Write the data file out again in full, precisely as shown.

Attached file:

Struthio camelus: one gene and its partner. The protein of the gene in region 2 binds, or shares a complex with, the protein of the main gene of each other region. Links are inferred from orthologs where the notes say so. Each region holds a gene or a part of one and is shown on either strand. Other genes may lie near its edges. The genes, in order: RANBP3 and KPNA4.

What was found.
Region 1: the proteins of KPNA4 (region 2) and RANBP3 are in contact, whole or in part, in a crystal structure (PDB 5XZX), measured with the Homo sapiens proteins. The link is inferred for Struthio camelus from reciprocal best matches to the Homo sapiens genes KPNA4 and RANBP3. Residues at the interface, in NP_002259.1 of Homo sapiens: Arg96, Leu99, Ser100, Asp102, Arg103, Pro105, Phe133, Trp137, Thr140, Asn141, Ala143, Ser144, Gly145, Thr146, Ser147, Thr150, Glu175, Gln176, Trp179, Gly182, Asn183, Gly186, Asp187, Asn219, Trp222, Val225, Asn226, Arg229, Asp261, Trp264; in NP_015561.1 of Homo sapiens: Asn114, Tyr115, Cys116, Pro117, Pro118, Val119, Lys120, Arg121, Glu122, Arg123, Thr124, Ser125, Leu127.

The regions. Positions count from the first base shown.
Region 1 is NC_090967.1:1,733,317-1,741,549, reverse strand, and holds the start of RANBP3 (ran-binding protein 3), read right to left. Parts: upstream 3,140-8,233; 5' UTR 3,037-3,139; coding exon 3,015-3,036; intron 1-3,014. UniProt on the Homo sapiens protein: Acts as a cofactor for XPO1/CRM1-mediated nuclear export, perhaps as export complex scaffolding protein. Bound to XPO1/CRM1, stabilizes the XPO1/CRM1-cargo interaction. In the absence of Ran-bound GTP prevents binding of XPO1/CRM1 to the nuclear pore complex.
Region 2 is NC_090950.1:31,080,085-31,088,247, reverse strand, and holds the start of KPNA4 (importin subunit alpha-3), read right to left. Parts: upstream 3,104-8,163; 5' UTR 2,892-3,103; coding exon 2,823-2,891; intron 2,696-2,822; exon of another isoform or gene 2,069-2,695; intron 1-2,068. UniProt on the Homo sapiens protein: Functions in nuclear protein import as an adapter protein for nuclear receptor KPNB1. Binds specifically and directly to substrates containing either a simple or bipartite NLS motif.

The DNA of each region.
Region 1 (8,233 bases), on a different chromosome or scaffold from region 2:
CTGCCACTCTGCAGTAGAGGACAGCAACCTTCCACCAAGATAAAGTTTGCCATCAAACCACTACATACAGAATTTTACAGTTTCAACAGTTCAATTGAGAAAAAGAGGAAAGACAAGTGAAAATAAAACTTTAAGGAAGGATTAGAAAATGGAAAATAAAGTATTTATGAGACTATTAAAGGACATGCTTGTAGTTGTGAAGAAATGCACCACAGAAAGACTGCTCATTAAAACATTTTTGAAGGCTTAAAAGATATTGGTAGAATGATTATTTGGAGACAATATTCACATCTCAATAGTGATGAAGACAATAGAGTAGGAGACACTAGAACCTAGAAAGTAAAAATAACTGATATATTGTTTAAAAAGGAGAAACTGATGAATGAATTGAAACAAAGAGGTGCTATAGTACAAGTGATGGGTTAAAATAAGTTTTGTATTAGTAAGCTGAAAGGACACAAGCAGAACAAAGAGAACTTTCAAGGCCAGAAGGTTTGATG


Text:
Struthio camelus: one gene and its partner. The protein of the gene in region 2 binds, or shares a complex with, the protein of the main gene of each other region. Links are inferred from orthologs where the notes say so. Each region holds a gene or a part of one and is shown on either strand. Other genes may lie near its edges. The genes, in order: RANBP3 and KPNA4.

What was found.
Region 1: the proteins of KPNA4 (region 2) and RANBP3 are in contact, whole or in part, in a crystal structure (PDB 5XZX), measured with the Homo sapiens proteins. The link is inferred for Struthio camelus from reciprocal best matches to the Homo sapiens genes KPNA4 and RANBP3. Residues at the interface, in NP_002259.1 of Homo sapiens: Arg96, Leu99, Ser100, Asp102, Arg103, Pro105, Phe133, Trp137, Thr140, Asn141, Ala143, Ser144, Gly145, Thr146, Ser147, Thr150, Glu175, Gln176, Trp179, Gly182, Asn183, Gly186, Asp187, Asn219, Trp222, Val225, Asn226, Arg229, Asp261, Trp264; in NP_015561.1 of Homo sapiens: Asn114, Tyr115, Cys116, Pro117, Pro118, Val119, Lys120, Arg121, Glu122, Arg123, Thr124, Ser125, Leu127.

The regions. Positions count from the first base shown.
Region 1 is NC_090967.1:1,733,317-1,741,549, reverse strand, and holds the start of RANBP3 (ran-binding protein 3), read right to left. Parts: upstream 3,140-8,233; 5' UTR 3,037-3,139; coding exon 3,015-3,036; intron 1-3,014. UniProt on the Homo sapiens protein: Acts as a cofactor for XPO1/CRM1-mediated nuclear export, perhaps as export complex scaffolding protein. Bound to XPO1/CRM1, stabilizes the XPO1/CRM1-cargo interaction. In the absence of Ran-bound GTP prevents binding of XPO1/CRM1 to the nuclear pore complex.
Region 2 is NC_090950.1:31,080,085-31,088,247, reverse strand, and holds the start of KPNA4 (importin subunit alpha-3), read right to left. Parts: upstream 3,104-8,163; 5' UTR 2,892-3,103; coding exon 2,823-2,891; intron 2,696-2,822; exon of another isoform or gene 2,069-2,695; intron 1-2,068. UniProt on the Homo sapiens protein: Functions in nuclear protein import as an adapter protein for nuclear receptor KPNB1. Binds specifically and directly to substrates containing either a simple or bipartite NLS motif.

The DNA of each region.
Region 1 (8,233 bases), on a different chromosome or scaffold from region 2:
CTGCCACTCTGCAGTAGAGGACAGCAACCTTCCACCAAGATAAAGTTTGCCATCAAACCACTACATACAGAATTTTACAGTTTCAACAGTTCAATTGAGAAAAAGAGGAAAGACAAGTGAAAATAAAACTTTAAGGAAGGATTAGAAAATGGAAAATAAAGTATTTATGAGACTATTAAAGGACATGCTTGTAGTTGTGAAGAAATGCACCACAGAAAGACTGCTCATTAAAACATTTTTGAAGGCTTAAAAGATATTGGTAGAATGATTATTTGGAGACAATATTCACATCTCAATAGTGATGAAGACAATAGAGTAGGAGACACTAGAACCTAGAAAGTAAAAATAACTGATATATTGTTTAAAAAGGAGAAACTGATGAATGAATTGAAACAAAGAGGTGCTATAGTACAAGTGATGGGTTAAAATAAGTTTTGTATTAGTAAGCTGAAAGGACACAAGCAGAACAAAGAGAACTTTCAAGGCCAGAAGGTTTGATG